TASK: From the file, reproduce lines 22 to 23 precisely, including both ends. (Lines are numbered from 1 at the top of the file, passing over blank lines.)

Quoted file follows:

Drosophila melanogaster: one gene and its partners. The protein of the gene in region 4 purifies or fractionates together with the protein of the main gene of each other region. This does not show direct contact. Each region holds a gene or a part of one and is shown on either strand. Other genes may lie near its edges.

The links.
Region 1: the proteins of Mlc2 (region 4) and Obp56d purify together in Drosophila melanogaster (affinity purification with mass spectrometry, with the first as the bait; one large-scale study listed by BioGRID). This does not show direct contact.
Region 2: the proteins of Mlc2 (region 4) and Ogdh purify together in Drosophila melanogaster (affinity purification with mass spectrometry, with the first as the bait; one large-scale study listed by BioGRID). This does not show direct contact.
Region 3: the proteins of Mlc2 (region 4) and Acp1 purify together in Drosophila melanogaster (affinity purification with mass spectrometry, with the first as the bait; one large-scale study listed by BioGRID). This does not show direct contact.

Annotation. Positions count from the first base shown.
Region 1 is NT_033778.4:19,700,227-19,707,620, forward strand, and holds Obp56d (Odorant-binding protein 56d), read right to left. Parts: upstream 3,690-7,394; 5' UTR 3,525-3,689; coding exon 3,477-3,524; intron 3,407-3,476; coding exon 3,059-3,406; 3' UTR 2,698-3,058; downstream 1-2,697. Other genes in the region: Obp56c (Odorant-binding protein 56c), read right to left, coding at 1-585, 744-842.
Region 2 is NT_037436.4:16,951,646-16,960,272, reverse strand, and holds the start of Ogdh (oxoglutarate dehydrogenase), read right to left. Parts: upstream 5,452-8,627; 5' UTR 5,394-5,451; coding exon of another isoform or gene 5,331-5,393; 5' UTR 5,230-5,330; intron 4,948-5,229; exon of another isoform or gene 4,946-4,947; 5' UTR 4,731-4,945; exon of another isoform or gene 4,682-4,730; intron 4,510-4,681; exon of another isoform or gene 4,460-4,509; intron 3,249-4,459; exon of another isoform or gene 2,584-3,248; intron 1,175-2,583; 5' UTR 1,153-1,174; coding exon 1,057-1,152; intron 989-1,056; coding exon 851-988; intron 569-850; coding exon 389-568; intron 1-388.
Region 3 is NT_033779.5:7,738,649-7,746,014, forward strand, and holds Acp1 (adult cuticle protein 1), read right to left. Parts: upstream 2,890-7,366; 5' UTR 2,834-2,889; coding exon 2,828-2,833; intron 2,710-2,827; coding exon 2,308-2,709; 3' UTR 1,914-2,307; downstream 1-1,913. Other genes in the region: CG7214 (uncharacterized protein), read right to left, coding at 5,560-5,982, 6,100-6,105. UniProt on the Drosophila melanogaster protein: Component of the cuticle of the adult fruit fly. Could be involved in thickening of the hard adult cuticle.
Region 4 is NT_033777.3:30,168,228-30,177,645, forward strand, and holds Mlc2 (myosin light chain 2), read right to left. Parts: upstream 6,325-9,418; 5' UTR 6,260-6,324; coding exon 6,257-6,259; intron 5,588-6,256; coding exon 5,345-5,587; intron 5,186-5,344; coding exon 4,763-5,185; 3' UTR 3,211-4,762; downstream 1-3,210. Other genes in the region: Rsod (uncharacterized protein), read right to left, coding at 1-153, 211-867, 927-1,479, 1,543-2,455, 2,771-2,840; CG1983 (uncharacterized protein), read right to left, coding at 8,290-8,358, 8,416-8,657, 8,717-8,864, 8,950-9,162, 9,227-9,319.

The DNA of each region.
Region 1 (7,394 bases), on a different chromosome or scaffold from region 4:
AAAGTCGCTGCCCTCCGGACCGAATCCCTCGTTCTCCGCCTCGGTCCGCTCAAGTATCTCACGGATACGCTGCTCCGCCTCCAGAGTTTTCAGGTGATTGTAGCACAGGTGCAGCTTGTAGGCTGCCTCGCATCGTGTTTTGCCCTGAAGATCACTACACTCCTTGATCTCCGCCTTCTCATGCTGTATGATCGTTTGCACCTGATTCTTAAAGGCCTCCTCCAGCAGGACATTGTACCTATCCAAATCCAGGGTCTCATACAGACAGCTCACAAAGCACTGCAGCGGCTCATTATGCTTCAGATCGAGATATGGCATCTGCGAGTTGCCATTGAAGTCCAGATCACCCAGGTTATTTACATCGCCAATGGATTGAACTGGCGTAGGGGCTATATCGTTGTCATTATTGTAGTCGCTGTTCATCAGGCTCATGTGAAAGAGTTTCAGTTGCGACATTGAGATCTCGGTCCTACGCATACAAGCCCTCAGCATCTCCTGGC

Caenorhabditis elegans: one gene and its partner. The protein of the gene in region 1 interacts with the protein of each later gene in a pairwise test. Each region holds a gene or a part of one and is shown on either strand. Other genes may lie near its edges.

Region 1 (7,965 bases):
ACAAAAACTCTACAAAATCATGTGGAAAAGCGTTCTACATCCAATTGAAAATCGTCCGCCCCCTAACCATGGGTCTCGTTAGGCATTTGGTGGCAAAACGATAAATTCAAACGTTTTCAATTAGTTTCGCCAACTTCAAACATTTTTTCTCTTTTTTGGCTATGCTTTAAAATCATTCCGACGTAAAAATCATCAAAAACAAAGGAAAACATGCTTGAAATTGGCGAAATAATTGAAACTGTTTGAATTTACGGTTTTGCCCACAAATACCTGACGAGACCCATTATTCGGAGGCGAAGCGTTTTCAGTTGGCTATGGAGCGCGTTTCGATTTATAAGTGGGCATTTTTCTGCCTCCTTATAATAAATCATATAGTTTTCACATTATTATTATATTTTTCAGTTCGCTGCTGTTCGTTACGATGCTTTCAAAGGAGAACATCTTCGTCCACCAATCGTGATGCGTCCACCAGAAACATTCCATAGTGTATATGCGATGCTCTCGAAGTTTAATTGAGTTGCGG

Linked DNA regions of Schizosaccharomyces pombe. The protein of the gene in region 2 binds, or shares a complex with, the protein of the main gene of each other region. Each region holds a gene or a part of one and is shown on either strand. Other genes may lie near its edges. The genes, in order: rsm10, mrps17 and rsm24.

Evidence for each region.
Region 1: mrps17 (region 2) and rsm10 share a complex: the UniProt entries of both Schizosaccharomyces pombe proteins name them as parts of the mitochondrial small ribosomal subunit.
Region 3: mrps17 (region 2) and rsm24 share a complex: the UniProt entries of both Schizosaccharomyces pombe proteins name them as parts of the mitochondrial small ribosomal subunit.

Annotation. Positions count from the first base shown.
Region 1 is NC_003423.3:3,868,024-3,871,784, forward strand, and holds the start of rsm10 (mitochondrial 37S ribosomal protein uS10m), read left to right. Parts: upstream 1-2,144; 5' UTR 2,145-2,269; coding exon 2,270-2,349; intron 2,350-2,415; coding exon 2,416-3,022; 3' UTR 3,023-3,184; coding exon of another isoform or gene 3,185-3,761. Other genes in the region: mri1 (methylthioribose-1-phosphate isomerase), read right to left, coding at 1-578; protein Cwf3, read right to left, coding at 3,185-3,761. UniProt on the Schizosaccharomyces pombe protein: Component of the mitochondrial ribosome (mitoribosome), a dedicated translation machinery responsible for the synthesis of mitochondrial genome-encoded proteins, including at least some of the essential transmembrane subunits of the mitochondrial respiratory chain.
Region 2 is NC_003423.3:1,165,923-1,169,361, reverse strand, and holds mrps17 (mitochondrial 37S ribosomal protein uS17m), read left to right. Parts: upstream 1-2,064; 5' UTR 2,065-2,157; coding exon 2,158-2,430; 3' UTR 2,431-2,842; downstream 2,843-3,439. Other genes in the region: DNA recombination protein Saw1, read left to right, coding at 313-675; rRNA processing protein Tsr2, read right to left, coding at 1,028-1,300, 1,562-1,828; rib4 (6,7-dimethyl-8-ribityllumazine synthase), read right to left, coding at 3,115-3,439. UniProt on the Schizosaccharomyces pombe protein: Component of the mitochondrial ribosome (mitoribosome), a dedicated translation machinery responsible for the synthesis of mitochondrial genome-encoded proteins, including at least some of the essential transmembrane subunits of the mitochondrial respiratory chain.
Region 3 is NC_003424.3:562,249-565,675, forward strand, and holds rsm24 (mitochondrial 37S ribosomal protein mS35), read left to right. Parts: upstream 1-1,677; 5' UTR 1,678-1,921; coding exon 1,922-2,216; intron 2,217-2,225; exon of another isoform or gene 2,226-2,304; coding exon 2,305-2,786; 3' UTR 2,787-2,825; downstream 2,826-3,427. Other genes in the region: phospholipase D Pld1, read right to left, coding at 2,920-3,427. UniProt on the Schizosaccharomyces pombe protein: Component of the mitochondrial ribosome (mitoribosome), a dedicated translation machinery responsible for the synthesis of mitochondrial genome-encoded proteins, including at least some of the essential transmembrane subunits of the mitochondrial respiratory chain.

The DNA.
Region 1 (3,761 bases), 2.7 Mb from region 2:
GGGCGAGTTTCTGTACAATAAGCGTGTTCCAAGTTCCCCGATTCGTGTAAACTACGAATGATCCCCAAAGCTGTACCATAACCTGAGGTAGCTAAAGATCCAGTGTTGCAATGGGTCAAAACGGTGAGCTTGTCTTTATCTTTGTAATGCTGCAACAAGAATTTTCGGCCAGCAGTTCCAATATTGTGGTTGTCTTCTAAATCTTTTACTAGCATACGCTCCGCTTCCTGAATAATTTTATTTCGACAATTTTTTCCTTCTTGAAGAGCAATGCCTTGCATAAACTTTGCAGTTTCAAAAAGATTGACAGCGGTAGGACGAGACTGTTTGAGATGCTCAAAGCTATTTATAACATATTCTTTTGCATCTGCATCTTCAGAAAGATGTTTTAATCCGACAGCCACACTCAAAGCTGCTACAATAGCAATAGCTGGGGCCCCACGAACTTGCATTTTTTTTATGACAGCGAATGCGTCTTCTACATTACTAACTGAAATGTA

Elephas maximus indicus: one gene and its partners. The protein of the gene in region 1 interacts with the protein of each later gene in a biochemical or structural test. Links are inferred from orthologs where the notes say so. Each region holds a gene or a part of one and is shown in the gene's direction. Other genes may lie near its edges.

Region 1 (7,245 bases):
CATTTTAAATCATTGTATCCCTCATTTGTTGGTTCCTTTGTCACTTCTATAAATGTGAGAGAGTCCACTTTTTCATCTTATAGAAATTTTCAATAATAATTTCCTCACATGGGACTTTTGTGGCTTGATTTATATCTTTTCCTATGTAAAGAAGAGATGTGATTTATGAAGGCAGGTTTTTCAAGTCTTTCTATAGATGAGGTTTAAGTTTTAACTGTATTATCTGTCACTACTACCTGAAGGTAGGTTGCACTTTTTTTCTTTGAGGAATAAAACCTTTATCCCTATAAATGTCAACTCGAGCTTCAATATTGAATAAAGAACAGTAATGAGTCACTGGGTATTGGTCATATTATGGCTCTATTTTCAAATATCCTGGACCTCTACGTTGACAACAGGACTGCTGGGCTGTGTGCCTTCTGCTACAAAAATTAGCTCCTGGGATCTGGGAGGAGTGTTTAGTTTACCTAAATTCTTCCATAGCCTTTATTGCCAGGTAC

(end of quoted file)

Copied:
Region 1 is NC_003423.3:3,868,024-3,871,784, forward strand, and holds the start of rsm10 (mitochondrial 37S ribosomal protein uS10m), read left to right. Parts: upstream 1-2,144; 5' UTR 2,145-2,269; coding exon 2,270-2,349; intron 2,350-2,415; coding exon 2,416-3,022; 3' UTR 3,023-3,184; coding exon of another isoform or gene 3,185-3,761. Other genes in the region: mri1 (methylthioribose-1-phosphate isomerase), read right to left, coding at 1-578; protein Cwf3, read right to left, coding at 3,185-3,761. UniProt on the Schizosaccharomyces pombe protein: Component of the mitochondrial ribosome (mitoribosome), a dedicated translation machinery responsible for the synthesis of mitochondrial genome-encoded proteins, including at least some of the essential transmembrane subunits of the mitochondrial respiratory chain.
Region 2 is NC_003423.3:1,165,923-1,169,361, reverse strand, and holds mrps17 (mitochondrial 37S ribosomal protein uS17m), read left to right. Parts: upstream 1-2,064; 5' UTR 2,065-2,157; coding exon 2,158-2,430; 3' UTR 2,431-2,842; downstream 2,843-3,439. Other genes in the region: DNA recombination protein Saw1, read left to right, coding at 313-675; rRNA processing protein Tsr2, read right to left, coding at 1,028-1,300, 1,562-1,828; rib4 (6,7-dimethyl-8-ribityllumazine synthase), read right to left, coding at 3,115-3,439. UniProt on the Schizosaccharomyces pombe protein: Component of the mitochondrial ribosome (mitoribosome), a dedicated translation machinery responsible for the synthesis of mitochondrial genome-encoded proteins, including at least some of the essential transmembrane subunits of the mitochondrial respiratory chain.